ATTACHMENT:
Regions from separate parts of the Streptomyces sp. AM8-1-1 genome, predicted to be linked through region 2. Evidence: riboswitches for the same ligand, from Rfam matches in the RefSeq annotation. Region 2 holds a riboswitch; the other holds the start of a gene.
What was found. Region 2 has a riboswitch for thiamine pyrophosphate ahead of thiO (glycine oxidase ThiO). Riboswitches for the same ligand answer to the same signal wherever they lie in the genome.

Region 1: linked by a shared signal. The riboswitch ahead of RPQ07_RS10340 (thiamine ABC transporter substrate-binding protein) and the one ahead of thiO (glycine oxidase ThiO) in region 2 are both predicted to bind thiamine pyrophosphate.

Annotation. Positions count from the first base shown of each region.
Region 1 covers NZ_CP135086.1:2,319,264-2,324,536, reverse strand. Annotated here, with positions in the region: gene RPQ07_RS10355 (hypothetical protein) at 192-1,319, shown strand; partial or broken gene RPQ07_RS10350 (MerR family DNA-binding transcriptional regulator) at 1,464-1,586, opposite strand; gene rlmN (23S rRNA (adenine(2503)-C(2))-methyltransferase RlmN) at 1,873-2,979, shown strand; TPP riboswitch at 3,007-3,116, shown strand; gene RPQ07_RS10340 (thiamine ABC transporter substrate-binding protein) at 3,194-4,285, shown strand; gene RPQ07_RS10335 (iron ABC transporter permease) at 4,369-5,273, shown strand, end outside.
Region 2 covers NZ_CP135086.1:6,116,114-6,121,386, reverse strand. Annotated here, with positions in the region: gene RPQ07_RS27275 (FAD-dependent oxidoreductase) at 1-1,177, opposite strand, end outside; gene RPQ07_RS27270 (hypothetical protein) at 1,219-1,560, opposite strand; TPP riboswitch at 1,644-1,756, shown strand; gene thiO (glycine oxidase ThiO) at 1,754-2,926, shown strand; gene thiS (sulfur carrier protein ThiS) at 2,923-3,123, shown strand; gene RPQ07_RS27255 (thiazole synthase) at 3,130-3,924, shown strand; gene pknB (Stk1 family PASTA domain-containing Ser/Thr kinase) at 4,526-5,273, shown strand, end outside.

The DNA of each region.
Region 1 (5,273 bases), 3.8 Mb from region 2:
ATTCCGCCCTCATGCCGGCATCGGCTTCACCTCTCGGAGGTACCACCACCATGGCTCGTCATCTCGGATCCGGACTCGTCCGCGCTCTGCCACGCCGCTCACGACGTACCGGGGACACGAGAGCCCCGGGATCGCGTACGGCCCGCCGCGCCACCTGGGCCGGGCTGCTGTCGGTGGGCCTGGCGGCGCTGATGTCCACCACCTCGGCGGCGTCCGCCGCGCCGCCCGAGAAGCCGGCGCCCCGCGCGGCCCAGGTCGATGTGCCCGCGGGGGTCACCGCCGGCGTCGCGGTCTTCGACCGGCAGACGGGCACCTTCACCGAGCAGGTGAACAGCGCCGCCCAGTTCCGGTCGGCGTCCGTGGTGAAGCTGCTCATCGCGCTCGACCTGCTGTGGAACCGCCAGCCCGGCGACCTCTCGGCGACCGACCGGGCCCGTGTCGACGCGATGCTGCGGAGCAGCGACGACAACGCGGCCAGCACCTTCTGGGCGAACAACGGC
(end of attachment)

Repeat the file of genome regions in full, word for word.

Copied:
Regions from separate parts of the Streptomyces sp. AM8-1-1 genome, predicted to be linked through region 2. Evidence: riboswitches for the same ligand, from Rfam matches in the RefSeq annotation. Region 2 holds a riboswitch; the other holds the start of a gene.
What was found. Region 2 has a riboswitch for thiamine pyrophosphate ahead of thiO (glycine oxidase ThiO). Riboswitches for the same ligand answer to the same signal wherever they lie in the genome.

Region 1: linked by a shared signal. The riboswitch ahead of RPQ07_RS10340 (thiamine ABC transporter substrate-binding protein) and the one ahead of thiO (glycine oxidase ThiO) in region 2 are both predicted to bind thiamine pyrophosphate.

Annotation. Positions count from the first base shown of each region.
Region 1 covers NZ_CP135086.1:2,319,264-2,324,536, reverse strand. Annotated here, with positions in the region: gene RPQ07_RS10355 (hypothetical protein) at 192-1,319, shown strand; partial or broken gene RPQ07_RS10350 (MerR family DNA-binding transcriptional regulator) at 1,464-1,586, opposite strand; gene rlmN (23S rRNA (adenine(2503)-C(2))-methyltransferase RlmN) at 1,873-2,979, shown strand; TPP riboswitch at 3,007-3,116, shown strand; gene RPQ07_RS10340 (thiamine ABC transporter substrate-binding protein) at 3,194-4,285, shown strand; gene RPQ07_RS10335 (iron ABC transporter permease) at 4,369-5,273, shown strand, end outside.
Region 2 covers NZ_CP135086.1:6,116,114-6,121,386, reverse strand. Annotated here, with positions in the region: gene RPQ07_RS27275 (FAD-dependent oxidoreductase) at 1-1,177, opposite strand, end outside; gene RPQ07_RS27270 (hypothetical protein) at 1,219-1,560, opposite strand; TPP riboswitch at 1,644-1,756, shown strand; gene thiO (glycine oxidase ThiO) at 1,754-2,926, shown strand; gene thiS (sulfur carrier protein ThiS) at 2,923-3,123, shown strand; gene RPQ07_RS27255 (thiazole synthase) at 3,130-3,924, shown strand; gene pknB (Stk1 family PASTA domain-containing Ser/Thr kinase) at 4,526-5,273, shown strand, end outside.

The DNA of each region.
Region 1 (5,273 bases), 3.8 Mb from region 2:
ATTCCGCCCTCATGCCGGCATCGGCTTCACCTCTCGGAGGTACCACCACCATGGCTCGTCATCTCGGATCCGGACTCGTCCGCGCTCTGCCACGCCGCTCACGACGTACCGGGGACACGAGAGCCCCGGGATCGCGTACGGCCCGCCGCGCCACCTGGGCCGGGCTGCTGTCGGTGGGCCTGGCGGCGCTGATGTCCACCACCTCGGCGGCGTCCGCCGCGCCGCCCGAGAAGCCGGCGCCCCGCGCGGCCCAGGTCGATGTGCCCGCGGGGGTCACCGCCGGCGTCGCGGTCTTCGACCGGCAGACGGGCACCTTCACCGAGCAGGTGAACAGCGCCGCCCAGTTCCGGTCGGCGTCCGTGGTGAAGCTGCTCATCGCGCTCGACCTGCTGTGGAACCGCCAGCCCGGCGACCTCTCGGCGACCGACCGGGCCCGTGTCGACGCGATGCTGCGGAGCAGCGACGACAACGCGGCCAGCACCTTCTGGGCGAACAACGGC